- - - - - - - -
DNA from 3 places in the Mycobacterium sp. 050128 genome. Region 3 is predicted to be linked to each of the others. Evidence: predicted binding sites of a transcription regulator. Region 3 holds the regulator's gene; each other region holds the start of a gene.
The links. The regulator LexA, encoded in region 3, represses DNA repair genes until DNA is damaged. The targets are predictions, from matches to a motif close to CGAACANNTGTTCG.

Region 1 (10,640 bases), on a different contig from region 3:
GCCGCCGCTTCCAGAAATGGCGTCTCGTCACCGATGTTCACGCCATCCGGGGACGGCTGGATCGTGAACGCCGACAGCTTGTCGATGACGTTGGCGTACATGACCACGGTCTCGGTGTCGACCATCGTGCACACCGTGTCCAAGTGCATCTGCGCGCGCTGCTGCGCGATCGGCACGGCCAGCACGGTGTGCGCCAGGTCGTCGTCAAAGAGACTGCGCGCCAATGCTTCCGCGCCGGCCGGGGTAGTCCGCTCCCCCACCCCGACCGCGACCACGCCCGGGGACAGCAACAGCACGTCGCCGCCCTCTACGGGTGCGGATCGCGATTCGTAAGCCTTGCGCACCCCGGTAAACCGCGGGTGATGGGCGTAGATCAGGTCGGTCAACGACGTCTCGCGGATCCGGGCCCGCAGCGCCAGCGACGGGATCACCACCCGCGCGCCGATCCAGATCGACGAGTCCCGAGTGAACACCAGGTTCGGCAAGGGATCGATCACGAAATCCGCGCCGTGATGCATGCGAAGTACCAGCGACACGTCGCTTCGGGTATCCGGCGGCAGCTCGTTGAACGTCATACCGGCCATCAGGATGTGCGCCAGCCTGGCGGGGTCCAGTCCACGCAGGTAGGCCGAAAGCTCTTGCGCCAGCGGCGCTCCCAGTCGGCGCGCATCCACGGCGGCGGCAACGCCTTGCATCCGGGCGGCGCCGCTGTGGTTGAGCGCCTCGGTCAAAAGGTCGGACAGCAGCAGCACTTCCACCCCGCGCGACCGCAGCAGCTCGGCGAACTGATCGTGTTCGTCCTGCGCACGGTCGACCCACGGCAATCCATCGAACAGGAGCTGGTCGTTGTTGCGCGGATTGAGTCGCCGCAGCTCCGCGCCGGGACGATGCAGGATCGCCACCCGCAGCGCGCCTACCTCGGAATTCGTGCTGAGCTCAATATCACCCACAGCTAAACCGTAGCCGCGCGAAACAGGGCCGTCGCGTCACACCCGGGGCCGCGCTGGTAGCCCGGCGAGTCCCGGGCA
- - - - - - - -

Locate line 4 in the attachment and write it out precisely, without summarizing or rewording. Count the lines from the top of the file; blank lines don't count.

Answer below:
GCCGCCGCTTCCAGAAATGGCGTCTCGTCACCGATGTTCACGCCATCCGGGGACGGCTGGATCGTGAACGCCGACAGCTTGTCGATGACGTTGGCGTACATGACCACGGTCTCGGTGTCGACCATCGTGCACACCGTGTCCAAGTGCATCTGCGCGCGCTGCTGCGCGATCGGCACGGCCAGCACGGTGTGCGCCAGGTCGTCGTCAAAGAGACTGCGCGCCAATGCTTCCGCGCCGGCCGGGGTAGTCCGCTCCCCCACCCCGACCGCGACCACGCCCGGGGACAGCAACAGCACGTCGCCGCCCTCTACGGGTGCGGATCGCGATTCGTAAGCCTTGCGCACCCCGGTAAACCGCGGGTGATGGGCGTAGATCAGGTCGGTCAACGACGTCTCGCGGATCCGGGCCCGCAGCGCCAGCGACGGGATCACCACCCGCGCGCCGATCCAGATCGACGAGTCCCGAGTGAACACCAGGTTCGGCAAGGGATCGATCACGAAATCCGCGCCGTGATGCATGCGAAGTACCAGCGACACGTCGCTTCGGGTATCCGGCGGCAGCTCGTTGAACGTCATACCGGCCATCAGGATGTGCGCCAGCCTGGCGGGGTCCAGTCCACGCAGGTAGGCCGAAAGCTCTTGCGCCAGCGGCGCTCCCAGTCGGCGCGCATCCACGGCGGCGGCAACGCCTTGCATCCGGGCGGCGCCGCTGTGGTTGAGCGCCTCGGTCAAAAGGTCGGACAGCAGCAGCACTTCCACCCCGCGCGACCGCAGCAGCTCGGCGAACTGATCGTGTTCGTCCTGCGCACGGTCGACCCACGGCAATCCATCGAACAGGAGCTGGTCGTTGTTGCGCGGATTGAGTCGCCGCAGCTCCGCGCCGGGACGATGCAGGATCGCCACCCGCAGCGCGCCTACCTCGGAATTCGTGCTGAGCTCAATATCACCCACAGCTAAACCGTAGCCGCGCGAAACAGGGCCGTCGCGTCACACCCGGGGCCGCGCTGGTAGCCCGGCGAGTCCCGGGCA